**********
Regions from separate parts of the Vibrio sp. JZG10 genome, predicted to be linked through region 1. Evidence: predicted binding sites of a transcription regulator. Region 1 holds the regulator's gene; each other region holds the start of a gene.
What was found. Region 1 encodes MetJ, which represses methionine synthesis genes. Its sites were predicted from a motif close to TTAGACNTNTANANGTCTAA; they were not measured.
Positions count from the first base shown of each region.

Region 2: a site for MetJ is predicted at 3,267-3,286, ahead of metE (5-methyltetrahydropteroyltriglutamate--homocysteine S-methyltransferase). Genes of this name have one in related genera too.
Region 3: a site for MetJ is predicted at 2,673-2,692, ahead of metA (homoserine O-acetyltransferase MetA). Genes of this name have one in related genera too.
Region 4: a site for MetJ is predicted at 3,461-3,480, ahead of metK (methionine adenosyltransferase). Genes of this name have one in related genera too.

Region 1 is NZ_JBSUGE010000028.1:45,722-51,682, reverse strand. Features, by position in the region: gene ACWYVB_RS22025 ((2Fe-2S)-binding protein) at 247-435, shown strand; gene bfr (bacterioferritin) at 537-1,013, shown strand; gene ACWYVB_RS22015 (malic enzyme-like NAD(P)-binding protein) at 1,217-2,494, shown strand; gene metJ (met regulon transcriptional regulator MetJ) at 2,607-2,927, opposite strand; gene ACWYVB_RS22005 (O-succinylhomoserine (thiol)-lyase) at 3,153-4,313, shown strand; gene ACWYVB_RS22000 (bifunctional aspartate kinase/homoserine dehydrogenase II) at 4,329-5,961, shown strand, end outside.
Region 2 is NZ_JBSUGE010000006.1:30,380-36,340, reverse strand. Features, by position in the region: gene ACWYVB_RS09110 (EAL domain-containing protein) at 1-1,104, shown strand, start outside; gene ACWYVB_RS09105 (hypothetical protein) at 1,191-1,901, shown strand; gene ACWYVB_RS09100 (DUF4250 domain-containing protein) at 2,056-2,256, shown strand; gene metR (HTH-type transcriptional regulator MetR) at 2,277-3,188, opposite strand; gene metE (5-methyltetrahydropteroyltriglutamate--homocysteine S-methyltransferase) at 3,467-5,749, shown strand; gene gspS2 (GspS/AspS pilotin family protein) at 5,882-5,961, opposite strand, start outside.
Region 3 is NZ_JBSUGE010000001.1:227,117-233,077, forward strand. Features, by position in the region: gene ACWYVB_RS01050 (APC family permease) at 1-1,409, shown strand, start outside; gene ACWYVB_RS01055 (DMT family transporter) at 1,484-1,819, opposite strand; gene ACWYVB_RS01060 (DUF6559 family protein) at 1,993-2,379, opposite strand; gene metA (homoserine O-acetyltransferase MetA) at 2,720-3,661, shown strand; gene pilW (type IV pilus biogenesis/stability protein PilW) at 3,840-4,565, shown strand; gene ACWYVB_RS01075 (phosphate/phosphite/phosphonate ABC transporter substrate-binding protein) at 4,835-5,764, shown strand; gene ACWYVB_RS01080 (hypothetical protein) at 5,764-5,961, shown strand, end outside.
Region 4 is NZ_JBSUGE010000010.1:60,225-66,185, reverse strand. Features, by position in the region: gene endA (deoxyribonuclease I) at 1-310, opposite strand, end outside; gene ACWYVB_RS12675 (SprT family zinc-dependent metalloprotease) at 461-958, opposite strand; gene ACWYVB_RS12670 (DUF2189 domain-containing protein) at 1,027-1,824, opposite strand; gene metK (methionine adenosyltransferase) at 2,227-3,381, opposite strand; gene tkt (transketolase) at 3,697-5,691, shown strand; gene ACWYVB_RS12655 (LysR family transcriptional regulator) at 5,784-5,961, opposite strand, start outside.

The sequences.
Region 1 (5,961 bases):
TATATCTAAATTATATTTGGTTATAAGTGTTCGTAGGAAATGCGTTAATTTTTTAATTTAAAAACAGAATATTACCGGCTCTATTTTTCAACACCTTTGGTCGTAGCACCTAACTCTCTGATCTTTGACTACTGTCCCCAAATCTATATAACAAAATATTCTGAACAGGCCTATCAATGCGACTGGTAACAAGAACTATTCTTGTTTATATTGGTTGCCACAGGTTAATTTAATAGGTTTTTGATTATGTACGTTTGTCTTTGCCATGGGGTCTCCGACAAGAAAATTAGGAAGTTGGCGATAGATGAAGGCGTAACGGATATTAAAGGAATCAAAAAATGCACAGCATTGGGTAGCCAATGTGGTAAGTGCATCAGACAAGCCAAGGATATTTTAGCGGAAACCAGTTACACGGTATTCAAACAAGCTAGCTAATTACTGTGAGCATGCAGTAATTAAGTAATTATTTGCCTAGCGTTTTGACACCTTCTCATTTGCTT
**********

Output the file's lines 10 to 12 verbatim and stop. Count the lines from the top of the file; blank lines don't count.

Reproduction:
Region 4 is NZ_JBSUGE010000010.1:60,225-66,185, reverse strand. Features, by position in the region: gene endA (deoxyribonuclease I) at 1-310, opposite strand, end outside; gene ACWYVB_RS12675 (SprT family zinc-dependent metalloprotease) at 461-958, opposite strand; gene ACWYVB_RS12670 (DUF2189 domain-containing protein) at 1,027-1,824, opposite strand; gene metK (methionine adenosyltransferase) at 2,227-3,381, opposite strand; gene tkt (transketolase) at 3,697-5,691, shown strand; gene ACWYVB_RS12655 (LysR family transcriptional regulator) at 5,784-5,961, opposite strand, start outside.

The sequences.
Region 1 (5,961 bases):